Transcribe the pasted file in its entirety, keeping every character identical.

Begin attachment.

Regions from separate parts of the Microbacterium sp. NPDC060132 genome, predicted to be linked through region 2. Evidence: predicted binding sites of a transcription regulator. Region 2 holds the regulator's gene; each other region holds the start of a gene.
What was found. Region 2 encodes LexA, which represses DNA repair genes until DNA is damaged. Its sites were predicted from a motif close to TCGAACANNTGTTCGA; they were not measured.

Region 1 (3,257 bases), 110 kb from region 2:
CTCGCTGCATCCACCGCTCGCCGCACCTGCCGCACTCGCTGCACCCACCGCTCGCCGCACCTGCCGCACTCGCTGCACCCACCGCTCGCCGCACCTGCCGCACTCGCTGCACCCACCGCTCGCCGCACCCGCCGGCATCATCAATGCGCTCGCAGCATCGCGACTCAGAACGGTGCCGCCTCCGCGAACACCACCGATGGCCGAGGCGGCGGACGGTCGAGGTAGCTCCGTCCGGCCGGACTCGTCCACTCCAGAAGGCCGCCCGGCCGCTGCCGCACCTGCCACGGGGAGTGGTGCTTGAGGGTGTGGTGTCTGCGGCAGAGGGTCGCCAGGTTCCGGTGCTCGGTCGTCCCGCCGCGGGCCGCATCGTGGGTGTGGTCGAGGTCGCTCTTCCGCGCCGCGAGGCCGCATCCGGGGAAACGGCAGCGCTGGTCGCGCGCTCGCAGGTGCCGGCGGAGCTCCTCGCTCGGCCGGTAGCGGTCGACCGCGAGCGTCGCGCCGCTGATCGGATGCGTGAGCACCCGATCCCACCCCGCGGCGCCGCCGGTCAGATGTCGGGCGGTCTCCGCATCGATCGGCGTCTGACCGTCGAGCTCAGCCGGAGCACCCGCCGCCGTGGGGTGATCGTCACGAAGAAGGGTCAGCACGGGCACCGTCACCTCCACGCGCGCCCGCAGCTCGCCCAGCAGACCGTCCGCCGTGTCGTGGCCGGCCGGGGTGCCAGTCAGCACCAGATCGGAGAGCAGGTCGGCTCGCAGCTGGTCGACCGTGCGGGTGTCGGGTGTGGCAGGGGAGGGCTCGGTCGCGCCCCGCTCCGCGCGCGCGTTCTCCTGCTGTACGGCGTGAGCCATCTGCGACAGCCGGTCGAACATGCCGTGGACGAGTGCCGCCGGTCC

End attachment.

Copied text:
Regions from separate parts of the Microbacterium sp. NPDC060132 genome, predicted to be linked through region 2. Evidence: predicted binding sites of a transcription regulator. Region 2 holds the regulator's gene; each other region holds the start of a gene.
What was found. Region 2 encodes LexA, which represses DNA repair genes until DNA is damaged. Its sites were predicted from a motif close to TCGAACANNTGTTCGA; they were not measured.

Region 1 (3,257 bases), 110 kb from region 2:
CTCGCTGCATCCACCGCTCGCCGCACCTGCCGCACTCGCTGCACCCACCGCTCGCCGCACCTGCCGCACTCGCTGCACCCACCGCTCGCCGCACCTGCCGCACTCGCTGCACCCACCGCTCGCCGCACCCGCCGGCATCATCAATGCGCTCGCAGCATCGCGACTCAGAACGGTGCCGCCTCCGCGAACACCACCGATGGCCGAGGCGGCGGACGGTCGAGGTAGCTCCGTCCGGCCGGACTCGTCCACTCCAGAAGGCCGCCCGGCCGCTGCCGCACCTGCCACGGGGAGTGGTGCTTGAGGGTGTGGTGTCTGCGGCAGAGGGTCGCCAGGTTCCGGTGCTCGGTCGTCCCGCCGCGGGCCGCATCGTGGGTGTGGTCGAGGTCGCTCTTCCGCGCCGCGAGGCCGCATCCGGGGAAACGGCAGCGCTGGTCGCGCGCTCGCAGGTGCCGGCGGAGCTCCTCGCTCGGCCGGTAGCGGTCGACCGCGAGCGTCGCGCCGCTGATCGGATGCGTGAGCACCCGATCCCACCCCGCGGCGCCGCCGGTCAGATGTCGGGCGGTCTCCGCATCGATCGGCGTCTGACCGTCGAGCTCAGCCGGAGCACCCGCCGCCGTGGGGTGATCGTCACGAAGAAGGGTCAGCACGGGCACCGTCACCTCCACGCGCGCCCGCAGCTCGCCCAGCAGACCGTCCGCCGTGTCGTGGCCGGCCGGGGTGCCAGTCAGCACCAGATCGGAGAGCAGGTCGGCTCGCAGCTGGTCGACCGTGCGGGTGTCGGGTGTGGCAGGGGAGGGCTCGGTCGCGCCCCGCTCCGCGCGCGCGTTCTCCTGCTGTACGGCGTGAGCCATCTGCGACAGCCGGTCGAACATGCCGTGGACGAGTGCCGCCGGTCC